I cannot fix the things that kill them. It would take an army of fairy godmothers, and mine retired long ago. Now she goes on long cruises and spreads her wings out across the deck chairs.

But I can make more.

I had to get a field guide at first. It was a long process. Say a word and catch it, check the field marks. Most words turn to bronze frogs if I am not paying attention.

Poison arrow frogs make my lips go numb. I can only do a few of those a day. I go through a lot of chapstick.

It is a holding action I am fighting, nothing more. I go to vernal pools and whisper sonnets that turn into wood frogs. I say the words squeak and squill and spring peepers skitter away into the trees. They begin singing almost the moment they emerge.

I read long legal documents to a growing audience of Fowler’s toads, who blink their goggling eyes up at me. (I wish I could do salamanders. I would read Clive Barker novels aloud and seed the streams with efts and hellbenders. I would fly to Mexico and read love poems in another language to restore the axolotl. Alas, it’s frogs and toads and nothing more. We make do.)

The woods behind my house are full of singing. The neighbors either learn to love it or move away.

My sister—the one who speaks gold and diamonds—funds my travels. She speaks less than I do, but for me and my amphibian friends, she will vomit rubies and sapphires. I am grateful.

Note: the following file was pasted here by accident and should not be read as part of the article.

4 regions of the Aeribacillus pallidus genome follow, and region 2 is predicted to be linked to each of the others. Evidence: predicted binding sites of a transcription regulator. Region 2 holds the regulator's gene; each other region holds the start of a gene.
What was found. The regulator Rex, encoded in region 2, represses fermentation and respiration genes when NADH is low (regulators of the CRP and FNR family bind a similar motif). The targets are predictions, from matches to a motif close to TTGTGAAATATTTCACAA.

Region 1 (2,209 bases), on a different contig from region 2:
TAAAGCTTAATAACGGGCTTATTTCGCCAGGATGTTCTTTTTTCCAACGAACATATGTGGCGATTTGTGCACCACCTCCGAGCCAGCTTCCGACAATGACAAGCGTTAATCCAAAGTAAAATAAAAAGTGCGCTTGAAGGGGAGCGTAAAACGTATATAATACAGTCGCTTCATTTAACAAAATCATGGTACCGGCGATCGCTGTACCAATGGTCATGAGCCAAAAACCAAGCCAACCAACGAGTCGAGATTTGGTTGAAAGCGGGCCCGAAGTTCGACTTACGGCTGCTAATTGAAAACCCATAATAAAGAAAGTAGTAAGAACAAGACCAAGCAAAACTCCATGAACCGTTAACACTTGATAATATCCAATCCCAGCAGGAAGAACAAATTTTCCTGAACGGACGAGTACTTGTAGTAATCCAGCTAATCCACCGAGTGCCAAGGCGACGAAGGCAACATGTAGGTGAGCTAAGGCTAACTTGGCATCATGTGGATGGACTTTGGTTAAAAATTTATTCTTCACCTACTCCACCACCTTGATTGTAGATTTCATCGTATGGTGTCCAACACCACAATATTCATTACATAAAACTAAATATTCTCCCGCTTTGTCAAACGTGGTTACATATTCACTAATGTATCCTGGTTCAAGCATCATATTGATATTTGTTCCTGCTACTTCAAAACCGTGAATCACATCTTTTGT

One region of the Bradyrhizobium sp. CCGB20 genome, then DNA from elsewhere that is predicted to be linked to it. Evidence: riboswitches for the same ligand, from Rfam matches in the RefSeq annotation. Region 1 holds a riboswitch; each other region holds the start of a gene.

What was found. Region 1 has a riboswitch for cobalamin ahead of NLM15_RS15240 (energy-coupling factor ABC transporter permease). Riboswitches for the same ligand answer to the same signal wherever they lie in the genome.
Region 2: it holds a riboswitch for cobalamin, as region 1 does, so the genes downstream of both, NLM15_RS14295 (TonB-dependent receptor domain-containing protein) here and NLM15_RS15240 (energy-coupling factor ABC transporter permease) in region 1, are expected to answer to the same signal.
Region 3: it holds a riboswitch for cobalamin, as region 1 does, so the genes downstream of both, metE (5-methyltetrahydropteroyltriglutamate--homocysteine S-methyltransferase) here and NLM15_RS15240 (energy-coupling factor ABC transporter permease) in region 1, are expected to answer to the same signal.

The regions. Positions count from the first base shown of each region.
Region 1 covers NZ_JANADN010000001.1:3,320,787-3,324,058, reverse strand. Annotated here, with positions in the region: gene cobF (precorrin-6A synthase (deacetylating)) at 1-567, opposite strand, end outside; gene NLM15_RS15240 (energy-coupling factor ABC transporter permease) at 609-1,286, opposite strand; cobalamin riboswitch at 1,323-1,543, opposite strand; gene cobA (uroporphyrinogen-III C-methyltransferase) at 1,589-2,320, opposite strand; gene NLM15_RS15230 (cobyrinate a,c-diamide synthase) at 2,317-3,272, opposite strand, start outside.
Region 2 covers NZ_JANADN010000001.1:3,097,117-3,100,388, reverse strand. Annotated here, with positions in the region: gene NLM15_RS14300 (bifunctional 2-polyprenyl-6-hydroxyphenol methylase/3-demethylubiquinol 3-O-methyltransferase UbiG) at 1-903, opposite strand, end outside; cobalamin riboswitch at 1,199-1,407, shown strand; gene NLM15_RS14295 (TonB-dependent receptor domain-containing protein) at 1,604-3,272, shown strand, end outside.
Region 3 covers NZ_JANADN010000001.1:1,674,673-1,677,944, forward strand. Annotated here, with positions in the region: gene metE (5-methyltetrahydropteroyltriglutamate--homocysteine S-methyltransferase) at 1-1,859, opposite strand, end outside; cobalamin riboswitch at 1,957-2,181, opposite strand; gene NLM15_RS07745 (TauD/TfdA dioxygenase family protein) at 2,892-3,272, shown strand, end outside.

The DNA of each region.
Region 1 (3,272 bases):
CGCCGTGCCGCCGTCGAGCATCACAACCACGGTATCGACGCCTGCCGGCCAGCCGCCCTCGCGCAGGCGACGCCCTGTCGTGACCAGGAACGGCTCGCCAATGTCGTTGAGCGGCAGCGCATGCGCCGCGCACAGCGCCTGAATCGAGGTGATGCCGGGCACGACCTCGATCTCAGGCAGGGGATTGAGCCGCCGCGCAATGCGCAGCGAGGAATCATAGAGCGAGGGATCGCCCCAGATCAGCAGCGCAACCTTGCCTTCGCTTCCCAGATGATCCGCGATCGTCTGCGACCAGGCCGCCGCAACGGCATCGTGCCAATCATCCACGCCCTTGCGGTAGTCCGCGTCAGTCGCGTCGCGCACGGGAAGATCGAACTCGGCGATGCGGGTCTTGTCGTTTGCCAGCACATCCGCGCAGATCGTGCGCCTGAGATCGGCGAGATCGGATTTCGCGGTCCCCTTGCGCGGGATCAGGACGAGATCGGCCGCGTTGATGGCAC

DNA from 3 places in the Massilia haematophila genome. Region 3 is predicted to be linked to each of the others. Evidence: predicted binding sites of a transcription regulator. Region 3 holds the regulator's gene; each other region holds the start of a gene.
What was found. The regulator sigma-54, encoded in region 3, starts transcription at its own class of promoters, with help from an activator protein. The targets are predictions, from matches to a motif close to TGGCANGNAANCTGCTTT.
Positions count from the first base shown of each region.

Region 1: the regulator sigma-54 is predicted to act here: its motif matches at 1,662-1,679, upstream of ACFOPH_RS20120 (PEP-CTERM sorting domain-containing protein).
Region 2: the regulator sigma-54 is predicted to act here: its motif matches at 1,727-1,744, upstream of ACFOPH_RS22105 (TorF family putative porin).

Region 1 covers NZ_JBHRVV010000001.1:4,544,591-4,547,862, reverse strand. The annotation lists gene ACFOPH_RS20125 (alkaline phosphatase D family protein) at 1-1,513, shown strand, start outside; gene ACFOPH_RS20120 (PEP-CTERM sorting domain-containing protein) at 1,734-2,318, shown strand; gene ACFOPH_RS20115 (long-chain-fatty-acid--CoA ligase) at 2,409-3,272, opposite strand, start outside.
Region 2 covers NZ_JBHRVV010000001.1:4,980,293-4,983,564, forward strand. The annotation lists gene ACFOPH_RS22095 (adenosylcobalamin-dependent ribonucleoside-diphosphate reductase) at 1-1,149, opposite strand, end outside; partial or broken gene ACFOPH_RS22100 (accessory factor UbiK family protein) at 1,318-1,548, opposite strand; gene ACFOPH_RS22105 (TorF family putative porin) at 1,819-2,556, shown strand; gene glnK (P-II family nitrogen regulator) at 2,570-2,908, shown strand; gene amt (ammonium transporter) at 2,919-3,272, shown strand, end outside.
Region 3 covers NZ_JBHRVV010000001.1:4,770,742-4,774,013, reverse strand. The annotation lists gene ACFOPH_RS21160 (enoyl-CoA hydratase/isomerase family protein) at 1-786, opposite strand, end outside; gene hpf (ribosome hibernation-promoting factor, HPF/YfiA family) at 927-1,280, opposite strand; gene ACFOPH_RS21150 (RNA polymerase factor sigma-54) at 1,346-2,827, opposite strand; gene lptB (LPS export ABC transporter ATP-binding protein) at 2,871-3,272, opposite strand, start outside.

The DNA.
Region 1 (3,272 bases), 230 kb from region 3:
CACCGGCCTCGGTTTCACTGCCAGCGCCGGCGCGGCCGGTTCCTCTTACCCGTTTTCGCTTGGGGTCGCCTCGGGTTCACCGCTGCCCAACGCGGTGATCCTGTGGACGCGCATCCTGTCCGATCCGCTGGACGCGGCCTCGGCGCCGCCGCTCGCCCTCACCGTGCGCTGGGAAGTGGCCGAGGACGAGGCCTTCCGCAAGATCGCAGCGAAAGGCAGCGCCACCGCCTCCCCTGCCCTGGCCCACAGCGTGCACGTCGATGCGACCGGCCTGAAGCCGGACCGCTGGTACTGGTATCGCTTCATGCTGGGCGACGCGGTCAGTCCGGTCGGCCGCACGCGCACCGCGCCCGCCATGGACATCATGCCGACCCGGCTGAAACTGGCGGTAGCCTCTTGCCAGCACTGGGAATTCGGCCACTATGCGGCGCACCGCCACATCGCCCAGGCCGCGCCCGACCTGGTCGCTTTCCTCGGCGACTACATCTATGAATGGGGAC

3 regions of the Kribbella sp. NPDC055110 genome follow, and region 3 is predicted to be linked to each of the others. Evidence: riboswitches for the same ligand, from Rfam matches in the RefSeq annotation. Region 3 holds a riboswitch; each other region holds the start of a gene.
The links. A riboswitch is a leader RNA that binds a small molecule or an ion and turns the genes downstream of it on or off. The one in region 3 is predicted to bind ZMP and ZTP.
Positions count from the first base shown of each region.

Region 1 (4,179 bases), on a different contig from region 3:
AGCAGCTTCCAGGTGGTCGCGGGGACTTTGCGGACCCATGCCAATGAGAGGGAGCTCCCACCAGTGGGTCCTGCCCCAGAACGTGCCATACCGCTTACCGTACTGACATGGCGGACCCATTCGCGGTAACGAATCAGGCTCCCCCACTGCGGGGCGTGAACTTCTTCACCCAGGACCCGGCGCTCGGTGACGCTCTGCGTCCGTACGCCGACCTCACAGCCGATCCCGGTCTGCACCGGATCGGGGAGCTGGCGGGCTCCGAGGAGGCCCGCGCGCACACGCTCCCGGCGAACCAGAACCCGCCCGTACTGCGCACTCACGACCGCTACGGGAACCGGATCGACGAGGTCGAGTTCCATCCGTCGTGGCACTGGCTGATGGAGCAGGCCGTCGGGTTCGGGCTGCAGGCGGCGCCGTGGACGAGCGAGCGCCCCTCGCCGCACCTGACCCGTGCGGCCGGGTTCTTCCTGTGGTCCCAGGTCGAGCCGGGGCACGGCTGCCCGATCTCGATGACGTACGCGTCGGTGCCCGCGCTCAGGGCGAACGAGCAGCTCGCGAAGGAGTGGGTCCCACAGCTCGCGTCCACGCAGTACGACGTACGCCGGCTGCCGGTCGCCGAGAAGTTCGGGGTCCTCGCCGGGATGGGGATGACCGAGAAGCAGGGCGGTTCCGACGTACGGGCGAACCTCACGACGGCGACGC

I am practicing reading modernist revolutionary poetry aloud. My accent is atrocious. Still, a day will come when the Panamanian golden frog will tumble from my lips, and I will catch it and hold it, and whatever word I spoke, I’ll say again and again, until I stand at the center of a sea of yellow skins, and make from my curse at last a cloth of gold.

Terri Windling posted recently about the old fairy tale of frogs falling from a girl’s lips, and I started thinking about what I’d do if that happened to me, and…well…

15 Comments

  • Just love everything about this Ursula, especially the bit about frog words and toad words. :)

  • Gail says:

    I love this! Now I’m picturing the heroine teaming up with wildlife groups to reintroduce endangered/extinct critters, which is a better happily ever after than any number of fairy tales.

  • Clara Kelley says:

    This is so fitting and timely after watching David Attenborough’s special on Frogs last night on PBS!